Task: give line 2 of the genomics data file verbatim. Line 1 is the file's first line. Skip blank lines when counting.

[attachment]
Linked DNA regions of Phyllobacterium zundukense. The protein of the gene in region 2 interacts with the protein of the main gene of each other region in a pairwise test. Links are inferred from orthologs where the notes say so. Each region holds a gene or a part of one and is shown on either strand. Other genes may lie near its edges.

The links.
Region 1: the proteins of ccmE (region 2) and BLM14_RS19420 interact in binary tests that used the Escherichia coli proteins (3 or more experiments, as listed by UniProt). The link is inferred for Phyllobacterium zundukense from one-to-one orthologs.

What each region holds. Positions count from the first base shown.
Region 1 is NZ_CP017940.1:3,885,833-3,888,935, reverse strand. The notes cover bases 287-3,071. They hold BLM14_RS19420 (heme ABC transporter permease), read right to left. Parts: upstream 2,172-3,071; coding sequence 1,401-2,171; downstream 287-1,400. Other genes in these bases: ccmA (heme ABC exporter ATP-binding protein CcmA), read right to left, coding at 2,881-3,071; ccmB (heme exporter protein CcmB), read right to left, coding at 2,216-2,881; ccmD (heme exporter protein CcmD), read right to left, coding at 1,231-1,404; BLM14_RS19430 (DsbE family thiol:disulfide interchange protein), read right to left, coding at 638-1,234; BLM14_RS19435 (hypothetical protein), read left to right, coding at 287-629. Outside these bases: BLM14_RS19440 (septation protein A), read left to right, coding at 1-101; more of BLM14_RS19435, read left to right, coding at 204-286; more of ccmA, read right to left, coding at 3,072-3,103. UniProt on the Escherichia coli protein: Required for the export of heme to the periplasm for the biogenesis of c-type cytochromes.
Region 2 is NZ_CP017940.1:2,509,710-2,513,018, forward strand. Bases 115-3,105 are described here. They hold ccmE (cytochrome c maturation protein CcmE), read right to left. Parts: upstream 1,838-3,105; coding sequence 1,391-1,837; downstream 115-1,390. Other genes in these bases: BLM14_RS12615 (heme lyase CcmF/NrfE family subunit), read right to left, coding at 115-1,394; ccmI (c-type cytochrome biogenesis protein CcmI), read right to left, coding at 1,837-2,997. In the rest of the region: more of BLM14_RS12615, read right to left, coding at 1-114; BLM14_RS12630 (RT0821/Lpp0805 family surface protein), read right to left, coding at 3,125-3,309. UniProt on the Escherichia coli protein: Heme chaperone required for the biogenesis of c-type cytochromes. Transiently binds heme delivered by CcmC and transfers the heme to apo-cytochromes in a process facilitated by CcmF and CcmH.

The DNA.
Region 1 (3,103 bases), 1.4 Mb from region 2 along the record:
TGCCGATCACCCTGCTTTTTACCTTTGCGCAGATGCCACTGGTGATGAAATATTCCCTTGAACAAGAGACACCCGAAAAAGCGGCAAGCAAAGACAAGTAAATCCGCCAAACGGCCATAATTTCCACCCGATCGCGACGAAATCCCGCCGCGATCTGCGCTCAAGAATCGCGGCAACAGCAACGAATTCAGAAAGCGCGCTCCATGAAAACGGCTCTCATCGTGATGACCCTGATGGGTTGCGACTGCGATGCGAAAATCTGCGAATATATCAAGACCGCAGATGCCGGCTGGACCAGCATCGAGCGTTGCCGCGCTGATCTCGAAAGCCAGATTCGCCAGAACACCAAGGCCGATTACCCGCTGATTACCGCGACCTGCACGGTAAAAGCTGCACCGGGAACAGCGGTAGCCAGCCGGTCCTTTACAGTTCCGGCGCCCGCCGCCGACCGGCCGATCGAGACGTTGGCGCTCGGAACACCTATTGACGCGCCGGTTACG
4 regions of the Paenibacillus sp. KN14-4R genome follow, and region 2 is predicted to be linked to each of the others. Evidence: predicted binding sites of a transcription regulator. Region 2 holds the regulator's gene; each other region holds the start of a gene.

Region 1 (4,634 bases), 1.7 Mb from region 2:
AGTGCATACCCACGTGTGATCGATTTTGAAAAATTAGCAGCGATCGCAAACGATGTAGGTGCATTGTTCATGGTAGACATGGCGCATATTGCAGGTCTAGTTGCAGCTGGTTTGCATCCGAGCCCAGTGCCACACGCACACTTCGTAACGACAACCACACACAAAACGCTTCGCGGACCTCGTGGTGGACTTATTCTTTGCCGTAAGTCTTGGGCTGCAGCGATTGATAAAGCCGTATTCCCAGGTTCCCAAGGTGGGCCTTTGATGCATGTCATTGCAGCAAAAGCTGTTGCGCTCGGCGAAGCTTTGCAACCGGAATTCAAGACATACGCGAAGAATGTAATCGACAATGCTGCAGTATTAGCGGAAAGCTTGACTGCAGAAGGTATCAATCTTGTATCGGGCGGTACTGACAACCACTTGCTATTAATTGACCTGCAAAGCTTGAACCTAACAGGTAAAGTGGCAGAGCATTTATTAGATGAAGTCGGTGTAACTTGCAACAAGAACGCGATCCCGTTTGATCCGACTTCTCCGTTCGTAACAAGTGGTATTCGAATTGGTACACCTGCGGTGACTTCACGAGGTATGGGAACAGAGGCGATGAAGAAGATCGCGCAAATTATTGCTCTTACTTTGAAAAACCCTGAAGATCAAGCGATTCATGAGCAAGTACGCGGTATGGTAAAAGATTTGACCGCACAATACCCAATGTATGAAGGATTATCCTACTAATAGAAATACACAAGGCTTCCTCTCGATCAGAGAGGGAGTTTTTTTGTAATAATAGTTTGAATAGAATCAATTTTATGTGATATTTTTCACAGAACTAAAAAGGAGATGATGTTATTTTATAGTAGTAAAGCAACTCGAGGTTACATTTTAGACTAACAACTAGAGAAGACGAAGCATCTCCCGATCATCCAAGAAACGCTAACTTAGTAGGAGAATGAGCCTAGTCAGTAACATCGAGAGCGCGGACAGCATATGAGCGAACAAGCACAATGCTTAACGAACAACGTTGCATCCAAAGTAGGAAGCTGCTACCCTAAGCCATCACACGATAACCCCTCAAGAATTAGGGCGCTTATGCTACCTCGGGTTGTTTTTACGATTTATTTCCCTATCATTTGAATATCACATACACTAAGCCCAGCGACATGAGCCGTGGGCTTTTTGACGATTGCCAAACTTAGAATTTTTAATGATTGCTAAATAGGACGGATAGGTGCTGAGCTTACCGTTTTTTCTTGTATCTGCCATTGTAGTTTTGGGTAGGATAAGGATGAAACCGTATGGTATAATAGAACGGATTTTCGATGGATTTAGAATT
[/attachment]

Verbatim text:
The links.